Late 4

 

Other lines were soon established. Pilots Poulain and Vachet flew seaplanes between Alicante in Spain and Oran in Algeria, and also between Alicante and Algiers. Their seaplanes were fitted with radio transceivers to test the first air-to-ground links. Yet pilots still preferred to carry homing pigeons to overcome the shortcomings of early radio sets. On 3 May 1923, three planes led by Captain Roig set off from Casablanca for Dakar, Senegal, where they arrived three days later. Only two years later, on 1 June 1925, was the first regular mail run between Casablanca and Dakar inaugurated.


Late 5
In 1924, Latécoère hired a young pilot named Jean Mermoz (on 10 October 1927, Mermoz and Negrin would take off from Toulouse and fly non-stop to Dakar, Senegal). In January 1925, a three-airplane expedition led by Prince Murat set off to fly from Rio de Janeiro, Brazil, to Buenos Aires, Argentina. The planes, with pilots Roig, Vachet and Hamm at the controls, set off on the return flight to Rio on 21 January, arriving on the 23rd.

 


Late 6
In 1926, Beppo de Massimi hired a young pilot named Antoine de Saint-Exupéry who was later to head the Cape Juby refuelling station in Morocco. The writings of Saint-Exupéry, Kessel, de Massimi and Daurat immortalized the heroism of Latécoère’s pioneering pilots. Pierre-Georges Latécoère thus achieved his goal of establishing a regular air service between France and South America — the first between Europe and the Americas. A true leader himself, he was assisted by many valued partners, starting with chief engineer Marcel Moine who had joined the company in 1917.

 


Late 8
The company’s achievements can be summarized as follows: 83 designs and 39 prototypes, many among the largest in the world at the time; 11 production runs of Latécoère designs, including aircraft for Latécoère’s own airlines and many large military seaplanes, representing a total output of 776 planes; and 31 world records, for both France and Latécoère airplanes, including the first crossing of the South Atlantic, on 12 May 1930, by a Laté 28.3 seaplane flown by Mermoz.-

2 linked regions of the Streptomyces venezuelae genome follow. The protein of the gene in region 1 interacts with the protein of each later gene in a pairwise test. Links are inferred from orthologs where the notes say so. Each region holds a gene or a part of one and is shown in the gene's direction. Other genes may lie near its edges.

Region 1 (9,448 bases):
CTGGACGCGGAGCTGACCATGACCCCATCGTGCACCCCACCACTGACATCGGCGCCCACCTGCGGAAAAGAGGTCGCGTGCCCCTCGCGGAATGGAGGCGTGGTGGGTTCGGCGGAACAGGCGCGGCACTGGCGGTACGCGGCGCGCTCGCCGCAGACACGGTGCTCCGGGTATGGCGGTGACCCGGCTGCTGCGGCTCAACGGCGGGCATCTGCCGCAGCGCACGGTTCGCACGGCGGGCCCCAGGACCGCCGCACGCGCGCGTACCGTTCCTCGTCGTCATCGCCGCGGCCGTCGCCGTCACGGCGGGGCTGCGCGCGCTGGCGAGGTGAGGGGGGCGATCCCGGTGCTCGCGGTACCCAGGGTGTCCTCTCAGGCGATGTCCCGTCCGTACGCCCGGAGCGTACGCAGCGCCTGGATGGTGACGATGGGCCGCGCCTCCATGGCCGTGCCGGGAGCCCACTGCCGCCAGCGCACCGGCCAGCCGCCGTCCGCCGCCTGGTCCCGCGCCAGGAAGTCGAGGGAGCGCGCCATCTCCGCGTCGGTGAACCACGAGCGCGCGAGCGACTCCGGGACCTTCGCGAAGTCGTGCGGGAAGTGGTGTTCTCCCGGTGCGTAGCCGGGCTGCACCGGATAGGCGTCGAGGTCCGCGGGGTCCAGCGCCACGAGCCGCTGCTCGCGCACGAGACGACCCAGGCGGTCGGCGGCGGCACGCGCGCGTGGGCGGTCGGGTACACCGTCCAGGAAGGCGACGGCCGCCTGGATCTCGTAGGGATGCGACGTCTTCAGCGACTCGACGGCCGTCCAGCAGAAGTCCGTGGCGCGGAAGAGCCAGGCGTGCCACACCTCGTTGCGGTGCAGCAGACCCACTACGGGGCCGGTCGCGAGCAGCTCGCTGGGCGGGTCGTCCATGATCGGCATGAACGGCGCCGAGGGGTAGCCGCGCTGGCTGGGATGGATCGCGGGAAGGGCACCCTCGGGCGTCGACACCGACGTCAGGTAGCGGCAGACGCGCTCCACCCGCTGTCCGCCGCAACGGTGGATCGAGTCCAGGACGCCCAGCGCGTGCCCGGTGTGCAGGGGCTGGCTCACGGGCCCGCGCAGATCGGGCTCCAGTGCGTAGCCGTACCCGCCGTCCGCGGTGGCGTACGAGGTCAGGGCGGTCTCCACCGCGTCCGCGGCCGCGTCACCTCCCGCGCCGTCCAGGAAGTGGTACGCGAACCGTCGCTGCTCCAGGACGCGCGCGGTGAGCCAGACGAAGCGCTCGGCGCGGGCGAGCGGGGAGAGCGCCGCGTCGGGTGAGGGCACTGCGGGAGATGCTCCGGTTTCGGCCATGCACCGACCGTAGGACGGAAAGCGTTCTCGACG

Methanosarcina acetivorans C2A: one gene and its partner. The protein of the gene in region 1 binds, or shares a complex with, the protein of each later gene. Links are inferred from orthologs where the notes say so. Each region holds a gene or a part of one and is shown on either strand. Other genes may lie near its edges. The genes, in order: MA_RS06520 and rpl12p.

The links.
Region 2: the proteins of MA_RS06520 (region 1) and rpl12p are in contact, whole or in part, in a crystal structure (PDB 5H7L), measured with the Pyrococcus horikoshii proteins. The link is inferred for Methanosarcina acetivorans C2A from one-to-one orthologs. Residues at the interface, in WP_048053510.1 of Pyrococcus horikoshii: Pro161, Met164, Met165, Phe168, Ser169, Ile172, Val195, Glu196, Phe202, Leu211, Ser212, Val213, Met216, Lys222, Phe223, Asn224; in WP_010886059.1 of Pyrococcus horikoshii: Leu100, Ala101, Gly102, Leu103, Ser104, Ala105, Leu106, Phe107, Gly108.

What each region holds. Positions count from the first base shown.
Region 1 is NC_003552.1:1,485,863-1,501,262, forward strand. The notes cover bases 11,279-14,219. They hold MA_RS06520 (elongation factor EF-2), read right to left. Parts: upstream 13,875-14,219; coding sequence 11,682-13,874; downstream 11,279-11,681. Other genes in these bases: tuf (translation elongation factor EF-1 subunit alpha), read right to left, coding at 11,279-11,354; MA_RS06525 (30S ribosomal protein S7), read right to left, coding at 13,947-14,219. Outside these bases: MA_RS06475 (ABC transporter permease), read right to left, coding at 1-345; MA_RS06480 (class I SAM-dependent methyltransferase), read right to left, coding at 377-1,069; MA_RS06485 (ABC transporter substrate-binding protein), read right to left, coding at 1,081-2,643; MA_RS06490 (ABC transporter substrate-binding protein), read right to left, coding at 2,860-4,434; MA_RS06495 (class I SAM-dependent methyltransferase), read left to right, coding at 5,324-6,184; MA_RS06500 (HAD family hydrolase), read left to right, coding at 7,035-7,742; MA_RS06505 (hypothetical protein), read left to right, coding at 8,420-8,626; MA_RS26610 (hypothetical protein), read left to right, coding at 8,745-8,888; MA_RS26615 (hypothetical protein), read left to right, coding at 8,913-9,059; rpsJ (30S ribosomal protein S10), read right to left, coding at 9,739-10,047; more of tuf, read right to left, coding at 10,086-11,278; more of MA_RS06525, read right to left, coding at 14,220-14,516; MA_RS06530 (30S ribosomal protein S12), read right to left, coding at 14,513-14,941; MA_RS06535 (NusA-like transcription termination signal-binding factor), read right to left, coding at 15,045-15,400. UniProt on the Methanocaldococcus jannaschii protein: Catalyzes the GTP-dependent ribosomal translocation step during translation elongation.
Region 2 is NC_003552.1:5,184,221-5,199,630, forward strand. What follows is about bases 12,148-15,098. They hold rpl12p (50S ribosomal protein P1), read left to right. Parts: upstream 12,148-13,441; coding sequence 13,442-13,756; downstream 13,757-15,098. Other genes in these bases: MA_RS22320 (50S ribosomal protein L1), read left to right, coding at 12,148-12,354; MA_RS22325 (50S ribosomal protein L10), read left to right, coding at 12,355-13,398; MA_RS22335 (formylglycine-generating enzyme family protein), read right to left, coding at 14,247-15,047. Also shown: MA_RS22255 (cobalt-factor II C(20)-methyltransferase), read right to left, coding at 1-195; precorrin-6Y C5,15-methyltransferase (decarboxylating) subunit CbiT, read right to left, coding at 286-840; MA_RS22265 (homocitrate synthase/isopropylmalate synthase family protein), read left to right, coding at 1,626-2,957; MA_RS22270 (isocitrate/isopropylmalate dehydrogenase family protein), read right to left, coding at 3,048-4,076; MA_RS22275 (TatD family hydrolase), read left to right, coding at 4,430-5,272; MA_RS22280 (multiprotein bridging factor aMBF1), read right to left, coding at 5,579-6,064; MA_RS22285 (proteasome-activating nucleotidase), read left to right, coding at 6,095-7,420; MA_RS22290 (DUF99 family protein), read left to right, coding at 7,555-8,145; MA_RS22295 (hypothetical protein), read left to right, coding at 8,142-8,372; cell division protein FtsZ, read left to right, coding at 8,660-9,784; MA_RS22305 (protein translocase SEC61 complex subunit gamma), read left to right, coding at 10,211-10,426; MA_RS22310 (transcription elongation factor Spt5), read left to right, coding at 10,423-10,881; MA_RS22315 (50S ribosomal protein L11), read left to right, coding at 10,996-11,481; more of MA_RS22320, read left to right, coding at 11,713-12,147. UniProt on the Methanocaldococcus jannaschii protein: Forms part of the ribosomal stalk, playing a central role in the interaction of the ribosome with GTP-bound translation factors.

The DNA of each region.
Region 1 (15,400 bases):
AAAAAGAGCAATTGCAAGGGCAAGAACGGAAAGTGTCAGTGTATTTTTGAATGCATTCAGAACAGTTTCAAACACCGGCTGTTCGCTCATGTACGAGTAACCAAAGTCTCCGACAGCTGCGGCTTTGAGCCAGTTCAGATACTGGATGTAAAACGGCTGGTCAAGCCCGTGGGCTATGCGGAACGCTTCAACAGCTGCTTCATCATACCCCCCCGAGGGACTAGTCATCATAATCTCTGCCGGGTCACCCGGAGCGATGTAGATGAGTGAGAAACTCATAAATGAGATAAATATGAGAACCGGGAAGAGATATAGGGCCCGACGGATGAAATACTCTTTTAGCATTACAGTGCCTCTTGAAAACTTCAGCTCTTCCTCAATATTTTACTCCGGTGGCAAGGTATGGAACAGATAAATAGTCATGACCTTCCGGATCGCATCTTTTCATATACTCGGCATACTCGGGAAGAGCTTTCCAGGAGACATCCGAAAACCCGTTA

Late 28-3-28-5

Over the years, Pierre-Georges Latécoère set up several factories and seaplane bases, including the Montaudran factory near Toulouse, seaplane bases at Saint Laurent de la Salanque on France’s Mediterranean coast and Biscarrosse on France’s Atlantic coast, and a factory at Anglet near Bayonne, also on the Atlantic coast.

 

Late 300
1939: Latécoère moves to rue de Périole

In 1939, as war clouds gathered over Europe, Pierre-Georges Latécoère answered the call of the naval air service (Aéronautique Navale) by setting up a new aircraft manufacturing plant on the company’s current premises in rue de Périole, Toulouse. The first task was to produce 30-tonne flying boats for the naval air service.


Late 521
In 1940, Latécoère sold his Montaudran and Anglet factories and the Biscarrosse seaplane base to Bréguet (Société des Ateliers d’Aviation Bréguet). And during the German occupation, his company scaled down its plant and managed to produce nothing of benefit to the enemy forces.

 

 

Late 611

The 70-tonne Latécoère 631 flying boat was developed during the early days of the German occupation, including most of the test flights. A major engineering achievement, it was well ahead of rival designs by French and international competitors.

 

 


Late 631

The prototype was seized by the Germans at Marignane on the Mediterranean coast and flown to Friedrichshafen on Lake Constance, where it was destroyed in an allied bombing raid the day after its arrival. The second Laté 631 was camouflaged and hidden not far from Toulouse with the help of Latécoère employees, along with key components for the third and fourth models, so avoiding destruction by the Wermacht prior to its retreat.

 

Following the liberation, Air France ordered seven Laté 631s, also known as the Lionel de Marmier type, for its transatlantic services.These 75-tonne flying boats gave France and Air France the world’s heaviest airplanes.

 

Back

 


Site map | Contact | Legals| Back to top

Last update : 1st August 2017 at 15:57:53